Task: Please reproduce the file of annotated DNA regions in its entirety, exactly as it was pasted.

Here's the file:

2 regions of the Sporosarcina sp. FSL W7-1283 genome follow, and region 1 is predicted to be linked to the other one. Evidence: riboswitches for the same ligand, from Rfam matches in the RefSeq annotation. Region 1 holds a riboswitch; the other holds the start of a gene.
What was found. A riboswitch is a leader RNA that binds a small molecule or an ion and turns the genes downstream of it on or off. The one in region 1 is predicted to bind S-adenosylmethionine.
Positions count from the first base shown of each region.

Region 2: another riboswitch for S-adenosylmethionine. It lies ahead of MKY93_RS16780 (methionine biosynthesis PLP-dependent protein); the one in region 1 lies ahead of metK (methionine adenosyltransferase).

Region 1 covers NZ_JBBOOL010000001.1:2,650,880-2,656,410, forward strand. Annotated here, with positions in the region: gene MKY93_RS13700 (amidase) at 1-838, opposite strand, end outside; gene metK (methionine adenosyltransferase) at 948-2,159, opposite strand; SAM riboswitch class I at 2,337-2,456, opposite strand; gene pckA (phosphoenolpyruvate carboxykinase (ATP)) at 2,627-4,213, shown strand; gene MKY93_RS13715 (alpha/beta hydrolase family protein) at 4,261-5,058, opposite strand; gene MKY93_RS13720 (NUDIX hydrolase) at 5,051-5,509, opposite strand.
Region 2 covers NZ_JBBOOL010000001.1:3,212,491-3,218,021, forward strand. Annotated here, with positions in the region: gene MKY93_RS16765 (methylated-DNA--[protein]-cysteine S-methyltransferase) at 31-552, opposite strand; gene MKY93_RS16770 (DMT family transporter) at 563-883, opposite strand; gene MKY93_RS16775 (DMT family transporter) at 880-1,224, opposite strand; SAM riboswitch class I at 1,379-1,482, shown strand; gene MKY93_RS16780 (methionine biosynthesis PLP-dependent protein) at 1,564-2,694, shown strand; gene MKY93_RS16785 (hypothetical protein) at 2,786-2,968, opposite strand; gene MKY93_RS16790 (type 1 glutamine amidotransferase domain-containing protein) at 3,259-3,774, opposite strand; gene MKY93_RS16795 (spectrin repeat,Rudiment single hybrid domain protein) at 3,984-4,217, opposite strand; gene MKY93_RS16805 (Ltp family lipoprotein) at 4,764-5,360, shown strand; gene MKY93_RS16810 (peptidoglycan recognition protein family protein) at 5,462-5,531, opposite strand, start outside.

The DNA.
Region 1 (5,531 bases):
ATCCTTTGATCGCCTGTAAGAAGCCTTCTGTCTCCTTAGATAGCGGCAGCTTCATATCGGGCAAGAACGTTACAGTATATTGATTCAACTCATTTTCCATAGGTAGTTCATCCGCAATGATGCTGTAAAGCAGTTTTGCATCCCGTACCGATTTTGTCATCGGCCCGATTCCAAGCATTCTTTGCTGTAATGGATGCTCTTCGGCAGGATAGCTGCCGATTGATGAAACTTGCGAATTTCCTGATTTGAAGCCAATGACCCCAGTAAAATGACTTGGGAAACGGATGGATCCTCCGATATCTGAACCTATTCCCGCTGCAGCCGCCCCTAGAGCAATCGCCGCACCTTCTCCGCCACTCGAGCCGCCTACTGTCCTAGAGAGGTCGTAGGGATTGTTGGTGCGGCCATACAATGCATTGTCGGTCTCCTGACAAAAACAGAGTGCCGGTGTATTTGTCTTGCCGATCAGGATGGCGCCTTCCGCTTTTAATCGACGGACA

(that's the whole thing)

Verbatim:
2 regions of the Sporosarcina sp. FSL W7-1283 genome follow, and region 1 is predicted to be linked to the other one. Evidence: riboswitches for the same ligand, from Rfam matches in the RefSeq annotation. Region 1 holds a riboswitch; the other holds the start of a gene.
What was found. A riboswitch is a leader RNA that binds a small molecule or an ion and turns the genes downstream of it on or off. The one in region 1 is predicted to bind S-adenosylmethionine.
Positions count from the first base shown of each region.

Region 2: another riboswitch for S-adenosylmethionine. It lies ahead of MKY93_RS16780 (methionine biosynthesis PLP-dependent protein); the one in region 1 lies ahead of metK (methionine adenosyltransferase).

Region 1 covers NZ_JBBOOL010000001.1:2,650,880-2,656,410, forward strand. Annotated here, with positions in the region: gene MKY93_RS13700 (amidase) at 1-838, opposite strand, end outside; gene metK (methionine adenosyltransferase) at 948-2,159, opposite strand; SAM riboswitch class I at 2,337-2,456, opposite strand; gene pckA (phosphoenolpyruvate carboxykinase (ATP)) at 2,627-4,213, shown strand; gene MKY93_RS13715 (alpha/beta hydrolase family protein) at 4,261-5,058, opposite strand; gene MKY93_RS13720 (NUDIX hydrolase) at 5,051-5,509, opposite strand.
Region 2 covers NZ_JBBOOL010000001.1:3,212,491-3,218,021, forward strand. Annotated here, with positions in the region: gene MKY93_RS16765 (methylated-DNA--[protein]-cysteine S-methyltransferase) at 31-552, opposite strand; gene MKY93_RS16770 (DMT family transporter) at 563-883, opposite strand; gene MKY93_RS16775 (DMT family transporter) at 880-1,224, opposite strand; SAM riboswitch class I at 1,379-1,482, shown strand; gene MKY93_RS16780 (methionine biosynthesis PLP-dependent protein) at 1,564-2,694, shown strand; gene MKY93_RS16785 (hypothetical protein) at 2,786-2,968, opposite strand; gene MKY93_RS16790 (type 1 glutamine amidotransferase domain-containing protein) at 3,259-3,774, opposite strand; gene MKY93_RS16795 (spectrin repeat,Rudiment single hybrid domain protein) at 3,984-4,217, opposite strand; gene MKY93_RS16805 (Ltp family lipoprotein) at 4,764-5,360, shown strand; gene MKY93_RS16810 (peptidoglycan recognition protein family protein) at 5,462-5,531, opposite strand, start outside.

The DNA.
Region 1 (5,531 bases):
ATCCTTTGATCGCCTGTAAGAAGCCTTCTGTCTCCTTAGATAGCGGCAGCTTCATATCGGGCAAGAACGTTACAGTATATTGATTCAACTCATTTTCCATAGGTAGTTCATCCGCAATGATGCTGTAAAGCAGTTTTGCATCCCGTACCGATTTTGTCATCGGCCCGATTCCAAGCATTCTTTGCTGTAATGGATGCTCTTCGGCAGGATAGCTGCCGATTGATGAAACTTGCGAATTTCCTGATTTGAAGCCAATGACCCCAGTAAAATGACTTGGGAAACGGATGGATCCTCCGATATCTGAACCTATTCCCGCTGCAGCCGCCCCTAGAGCAATCGCCGCACCTTCTCCGCCACTCGAGCCGCCTACTGTCCTAGAGAGGTCGTAGGGATTGTTGGTGCGGCCATACAATGCATTGTCGGTCTCCTGACAAAAACAGAGTGCCGGTGTATTTGTCTTGCCGATCAGGATGGCGCCTTCCGCTTTTAATCGACGGACA